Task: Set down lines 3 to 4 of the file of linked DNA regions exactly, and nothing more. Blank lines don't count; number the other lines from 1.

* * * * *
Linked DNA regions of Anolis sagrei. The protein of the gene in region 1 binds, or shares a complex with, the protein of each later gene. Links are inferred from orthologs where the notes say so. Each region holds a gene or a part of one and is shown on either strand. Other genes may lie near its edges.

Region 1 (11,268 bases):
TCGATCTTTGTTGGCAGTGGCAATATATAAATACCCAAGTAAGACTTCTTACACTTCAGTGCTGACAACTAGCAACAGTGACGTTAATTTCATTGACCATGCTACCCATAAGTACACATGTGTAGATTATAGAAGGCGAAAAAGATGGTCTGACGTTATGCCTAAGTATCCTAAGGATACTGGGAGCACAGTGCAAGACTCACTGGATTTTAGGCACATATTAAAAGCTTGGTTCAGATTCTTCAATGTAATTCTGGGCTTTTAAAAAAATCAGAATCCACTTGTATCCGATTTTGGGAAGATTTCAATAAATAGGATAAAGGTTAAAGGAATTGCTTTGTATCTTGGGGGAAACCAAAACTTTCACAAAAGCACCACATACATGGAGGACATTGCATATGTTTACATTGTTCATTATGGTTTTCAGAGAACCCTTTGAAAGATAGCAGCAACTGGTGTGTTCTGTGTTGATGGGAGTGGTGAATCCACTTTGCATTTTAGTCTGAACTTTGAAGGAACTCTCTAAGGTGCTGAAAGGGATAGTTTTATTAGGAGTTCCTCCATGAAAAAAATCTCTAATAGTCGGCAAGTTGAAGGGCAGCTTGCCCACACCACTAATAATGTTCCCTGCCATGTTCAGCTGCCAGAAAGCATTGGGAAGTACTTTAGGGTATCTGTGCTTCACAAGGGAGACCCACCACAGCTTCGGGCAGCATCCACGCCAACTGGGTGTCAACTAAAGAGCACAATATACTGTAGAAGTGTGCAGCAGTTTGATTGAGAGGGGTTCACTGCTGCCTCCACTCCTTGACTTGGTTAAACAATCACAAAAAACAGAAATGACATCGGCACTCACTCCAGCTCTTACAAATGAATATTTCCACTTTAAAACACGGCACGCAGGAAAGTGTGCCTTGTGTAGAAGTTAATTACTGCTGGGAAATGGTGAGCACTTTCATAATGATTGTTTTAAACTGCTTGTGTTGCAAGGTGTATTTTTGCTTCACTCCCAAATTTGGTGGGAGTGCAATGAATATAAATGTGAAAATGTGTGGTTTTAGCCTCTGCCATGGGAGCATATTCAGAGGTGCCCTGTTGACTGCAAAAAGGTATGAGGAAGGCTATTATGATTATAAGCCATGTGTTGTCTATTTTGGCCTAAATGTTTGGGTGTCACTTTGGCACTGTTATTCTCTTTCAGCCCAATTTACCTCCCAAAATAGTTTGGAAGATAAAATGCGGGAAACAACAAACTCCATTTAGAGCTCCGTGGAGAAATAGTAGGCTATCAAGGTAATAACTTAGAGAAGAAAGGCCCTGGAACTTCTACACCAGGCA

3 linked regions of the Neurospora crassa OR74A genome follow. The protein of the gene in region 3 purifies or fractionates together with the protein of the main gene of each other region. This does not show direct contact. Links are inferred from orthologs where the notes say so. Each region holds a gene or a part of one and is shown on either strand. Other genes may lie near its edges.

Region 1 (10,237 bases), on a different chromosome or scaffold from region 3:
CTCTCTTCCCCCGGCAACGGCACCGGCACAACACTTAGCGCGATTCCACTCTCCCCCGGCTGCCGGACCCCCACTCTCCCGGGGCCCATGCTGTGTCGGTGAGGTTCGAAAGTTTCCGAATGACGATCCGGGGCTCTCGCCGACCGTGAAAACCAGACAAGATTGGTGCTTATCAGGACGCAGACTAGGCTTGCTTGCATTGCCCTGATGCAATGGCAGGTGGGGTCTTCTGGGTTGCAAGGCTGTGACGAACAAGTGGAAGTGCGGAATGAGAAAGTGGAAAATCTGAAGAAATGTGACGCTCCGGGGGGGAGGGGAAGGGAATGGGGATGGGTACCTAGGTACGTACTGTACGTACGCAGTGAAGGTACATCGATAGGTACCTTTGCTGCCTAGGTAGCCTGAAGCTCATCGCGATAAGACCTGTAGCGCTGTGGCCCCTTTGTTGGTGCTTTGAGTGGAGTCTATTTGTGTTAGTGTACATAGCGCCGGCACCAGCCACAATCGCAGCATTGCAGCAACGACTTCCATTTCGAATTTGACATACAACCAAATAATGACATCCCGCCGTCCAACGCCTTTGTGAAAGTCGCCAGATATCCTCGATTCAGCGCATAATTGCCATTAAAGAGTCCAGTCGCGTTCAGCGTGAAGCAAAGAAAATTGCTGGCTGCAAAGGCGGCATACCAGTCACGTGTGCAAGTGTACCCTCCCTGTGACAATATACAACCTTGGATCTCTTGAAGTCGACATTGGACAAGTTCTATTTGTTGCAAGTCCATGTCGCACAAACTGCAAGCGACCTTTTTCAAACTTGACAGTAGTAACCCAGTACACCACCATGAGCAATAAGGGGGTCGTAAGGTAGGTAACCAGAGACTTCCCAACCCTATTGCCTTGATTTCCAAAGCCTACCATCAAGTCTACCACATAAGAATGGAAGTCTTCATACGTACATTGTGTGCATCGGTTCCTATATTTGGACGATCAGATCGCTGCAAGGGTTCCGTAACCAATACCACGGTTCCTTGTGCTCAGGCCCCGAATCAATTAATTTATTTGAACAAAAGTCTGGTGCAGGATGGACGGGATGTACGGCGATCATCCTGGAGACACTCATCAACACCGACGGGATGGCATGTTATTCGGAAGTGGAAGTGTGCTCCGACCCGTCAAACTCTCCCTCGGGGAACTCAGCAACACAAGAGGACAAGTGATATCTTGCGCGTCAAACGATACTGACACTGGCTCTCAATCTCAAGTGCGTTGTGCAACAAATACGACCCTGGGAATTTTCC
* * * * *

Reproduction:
TCGATCTTTGTTGGCAGTGGCAATATATAAATACCCAAGTAAGACTTCTTACACTTCAGTGCTGACAACTAGCAACAGTGACGTTAATTTCATTGACCATGCTACCCATAAGTACACATGTGTAGATTATAGAAGGCGAAAAAGATGGTCTGACGTTATGCCTAAGTATCCTAAGGATACTGGGAGCACAGTGCAAGACTCACTGGATTTTAGGCACATATTAAAAGCTTGGTTCAGATTCTTCAATGTAATTCTGGGCTTTTAAAAAAATCAGAATCCACTTGTATCCGATTTTGGGAAGATTTCAATAAATAGGATAAAGGTTAAAGGAATTGCTTTGTATCTTGGGGGAAACCAAAACTTTCACAAAAGCACCACATACATGGAGGACATTGCATATGTTTACATTGTTCATTATGGTTTTCAGAGAACCCTTTGAAAGATAGCAGCAACTGGTGTGTTCTGTGTTGATGGGAGTGGTGAATCCACTTTGCATTTTAGTCTGAACTTTGAAGGAACTCTCTAAGGTGCTGAAAGGGATAGTTTTATTAGGAGTTCCTCCATGAAAAAAATCTCTAATAGTCGGCAAGTTGAAGGGCAGCTTGCCCACACCACTAATAATGTTCCCTGCCATGTTCAGCTGCCAGAAAGCATTGGGAAGTACTTTAGGGTATCTGTGCTTCACAAGGGAGACCCACCACAGCTTCGGGCAGCATCCACGCCAACTGGGTGTCAACTAAAGAGCACAATATACTGTAGAAGTGTGCAGCAGTTTGATTGAGAGGGGTTCACTGCTGCCTCCACTCCTTGACTTGGTTAAACAATCACAAAAAACAGAAATGACATCGGCACTCACTCCAGCTCTTACAAATGAATATTTCCACTTTAAAACACGGCACGCAGGAAAGTGTGCCTTGTGTAGAAGTTAATTACTGCTGGGAAATGGTGAGCACTTTCATAATGATTGTTTTAAACTGCTTGTGTTGCAAGGTGTATTTTTGCTTCACTCCCAAATTTGGTGGGAGTGCAATGAATATAAATGTGAAAATGTGTGGTTTTAGCCTCTGCCATGGGAGCATATTCAGAGGTGCCCTGTTGACTGCAAAAAGGTATGAGGAAGGCTATTATGATTATAAGCCATGTGTTGTCTATTTTGGCCTAAATGTTTGGGTGTCACTTTGGCACTGTTATTCTCTTTCAGCCCAATTTACCTCCCAAAATAGTTTGGAAGATAAAATGCGGGAAACAACAAACTCCATTTAGAGCTCCGTGGAGAAATAGTAGGCTATCAAGGTAATAACTTAGAGAAGAAAGGCCCTGGAACTTCTACACCAGGCA

3 linked regions of the Neurospora crassa OR74A genome follow. The protein of the gene in region 3 purifies or fractionates together with the protein of the main gene of each other region. This does not show direct contact. Links are inferred from orthologs where the notes say so. Each region holds a gene or a part of one and is shown on either strand. Other genes may lie near its edges.